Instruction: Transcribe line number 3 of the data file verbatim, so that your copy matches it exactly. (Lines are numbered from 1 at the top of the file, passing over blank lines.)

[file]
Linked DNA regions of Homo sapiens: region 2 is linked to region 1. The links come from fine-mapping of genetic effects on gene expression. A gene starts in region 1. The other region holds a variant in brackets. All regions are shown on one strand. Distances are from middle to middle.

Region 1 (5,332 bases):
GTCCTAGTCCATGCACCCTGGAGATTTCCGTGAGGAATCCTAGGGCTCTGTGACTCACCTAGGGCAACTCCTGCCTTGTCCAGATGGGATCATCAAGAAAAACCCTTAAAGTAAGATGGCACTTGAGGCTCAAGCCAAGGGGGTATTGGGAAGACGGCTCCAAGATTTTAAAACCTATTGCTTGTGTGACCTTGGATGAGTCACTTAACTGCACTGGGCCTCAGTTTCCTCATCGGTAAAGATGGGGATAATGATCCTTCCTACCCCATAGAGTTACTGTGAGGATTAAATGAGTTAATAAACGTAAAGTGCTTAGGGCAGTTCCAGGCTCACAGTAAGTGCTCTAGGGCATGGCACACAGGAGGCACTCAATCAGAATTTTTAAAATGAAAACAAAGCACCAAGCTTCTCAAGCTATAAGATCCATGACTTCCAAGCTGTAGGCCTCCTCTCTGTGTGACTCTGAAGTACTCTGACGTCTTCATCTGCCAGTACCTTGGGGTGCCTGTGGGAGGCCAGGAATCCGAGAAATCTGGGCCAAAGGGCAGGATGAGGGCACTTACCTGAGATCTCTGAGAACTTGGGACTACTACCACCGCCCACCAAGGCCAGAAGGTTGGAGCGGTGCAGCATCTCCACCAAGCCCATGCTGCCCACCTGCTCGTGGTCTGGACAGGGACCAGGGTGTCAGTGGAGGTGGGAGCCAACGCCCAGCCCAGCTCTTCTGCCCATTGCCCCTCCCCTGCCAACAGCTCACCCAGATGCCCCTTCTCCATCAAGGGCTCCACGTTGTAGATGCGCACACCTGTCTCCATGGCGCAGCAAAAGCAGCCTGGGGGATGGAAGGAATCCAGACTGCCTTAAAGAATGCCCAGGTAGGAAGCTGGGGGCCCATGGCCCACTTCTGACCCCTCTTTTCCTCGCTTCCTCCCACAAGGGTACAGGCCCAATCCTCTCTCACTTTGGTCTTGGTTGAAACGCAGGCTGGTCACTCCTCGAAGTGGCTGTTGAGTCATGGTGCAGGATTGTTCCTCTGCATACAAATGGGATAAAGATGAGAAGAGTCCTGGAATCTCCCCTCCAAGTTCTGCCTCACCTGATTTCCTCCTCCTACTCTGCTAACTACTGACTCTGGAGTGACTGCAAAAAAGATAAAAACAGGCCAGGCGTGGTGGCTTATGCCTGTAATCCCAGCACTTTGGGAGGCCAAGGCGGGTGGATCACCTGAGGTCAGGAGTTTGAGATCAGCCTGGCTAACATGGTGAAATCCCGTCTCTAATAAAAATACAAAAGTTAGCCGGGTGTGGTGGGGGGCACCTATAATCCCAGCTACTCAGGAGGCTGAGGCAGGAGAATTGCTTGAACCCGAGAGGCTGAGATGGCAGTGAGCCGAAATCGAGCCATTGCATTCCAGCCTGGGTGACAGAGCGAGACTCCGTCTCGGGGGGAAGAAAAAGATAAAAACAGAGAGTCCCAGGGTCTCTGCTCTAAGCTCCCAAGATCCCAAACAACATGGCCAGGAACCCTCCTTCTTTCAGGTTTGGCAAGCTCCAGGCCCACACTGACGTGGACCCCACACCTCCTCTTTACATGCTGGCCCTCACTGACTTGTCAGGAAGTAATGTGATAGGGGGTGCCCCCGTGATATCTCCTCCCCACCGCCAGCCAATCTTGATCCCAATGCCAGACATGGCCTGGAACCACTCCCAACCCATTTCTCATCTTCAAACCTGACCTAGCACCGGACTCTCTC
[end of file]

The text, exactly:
GTCCTAGTCCATGCACCCTGGAGATTTCCGTGAGGAATCCTAGGGCTCTGTGACTCACCTAGGGCAACTCCTGCCTTGTCCAGATGGGATCATCAAGAAAAACCCTTAAAGTAAGATGGCACTTGAGGCTCAAGCCAAGGGGGTATTGGGAAGACGGCTCCAAGATTTTAAAACCTATTGCTTGTGTGACCTTGGATGAGTCACTTAACTGCACTGGGCCTCAGTTTCCTCATCGGTAAAGATGGGGATAATGATCCTTCCTACCCCATAGAGTTACTGTGAGGATTAAATGAGTTAATAAACGTAAAGTGCTTAGGGCAGTTCCAGGCTCACAGTAAGTGCTCTAGGGCATGGCACACAGGAGGCACTCAATCAGAATTTTTAAAATGAAAACAAAGCACCAAGCTTCTCAAGCTATAAGATCCATGACTTCCAAGCTGTAGGCCTCCTCTCTGTGTGACTCTGAAGTACTCTGACGTCTTCATCTGCCAGTACCTTGGGGTGCCTGTGGGAGGCCAGGAATCCGAGAAATCTGGGCCAAAGGGCAGGATGAGGGCACTTACCTGAGATCTCTGAGAACTTGGGACTACTACCACCGCCCACCAAGGCCAGAAGGTTGGAGCGGTGCAGCATCTCCACCAAGCCCATGCTGCCCACCTGCTCGTGGTCTGGACAGGGACCAGGGTGTCAGTGGAGGTGGGAGCCAACGCCCAGCCCAGCTCTTCTGCCCATTGCCCCTCCCCTGCCAACAGCTCACCCAGATGCCCCTTCTCCATCAAGGGCTCCACGTTGTAGATGCGCACACCTGTCTCCATGGCGCAGCAAAAGCAGCCTGGGGGATGGAAGGAATCCAGACTGCCTTAAAGAATGCCCAGGTAGGAAGCTGGGGGCCCATGGCCCACTTCTGACCCCTCTTTTCCTCGCTTCCTCCCACAAGGGTACAGGCCCAATCCTCTCTCACTTTGGTCTTGGTTGAAACGCAGGCTGGTCACTCCTCGAAGTGGCTGTTGAGTCATGGTGCAGGATTGTTCCTCTGCATACAAATGGGATAAAGATGAGAAGAGTCCTGGAATCTCCCCTCCAAGTTCTGCCTCACCTGATTTCCTCCTCCTACTCTGCTAACTACTGACTCTGGAGTGACTGCAAAAAAGATAAAAACAGGCCAGGCGTGGTGGCTTATGCCTGTAATCCCAGCACTTTGGGAGGCCAAGGCGGGTGGATCACCTGAGGTCAGGAGTTTGAGATCAGCCTGGCTAACATGGTGAAATCCCGTCTCTAATAAAAATACAAAAGTTAGCCGGGTGTGGTGGGGGGCACCTATAATCCCAGCTACTCAGGAGGCTGAGGCAGGAGAATTGCTTGAACCCGAGAGGCTGAGATGGCAGTGAGCCGAAATCGAGCCATTGCATTCCAGCCTGGGTGACAGAGCGAGACTCCGTCTCGGGGGGAAGAAAAAGATAAAAACAGAGAGTCCCAGGGTCTCTGCTCTAAGCTCCCAAGATCCCAAACAACATGGCCAGGAACCCTCCTTCTTTCAGGTTTGGCAAGCTCCAGGCCCACACTGACGTGGACCCCACACCTCCTCTTTACATGCTGGCCCTCACTGACTTGTCAGGAAGTAATGTGATAGGGGGTGCCCCCGTGATATCTCCTCCCCACCGCCAGCCAATCTTGATCCCAATGCCAGACATGGCCTGGAACCACTCCCAACCCATTTCTCATCTTCAAACCTGACCTAGCACCGGACTCTCTC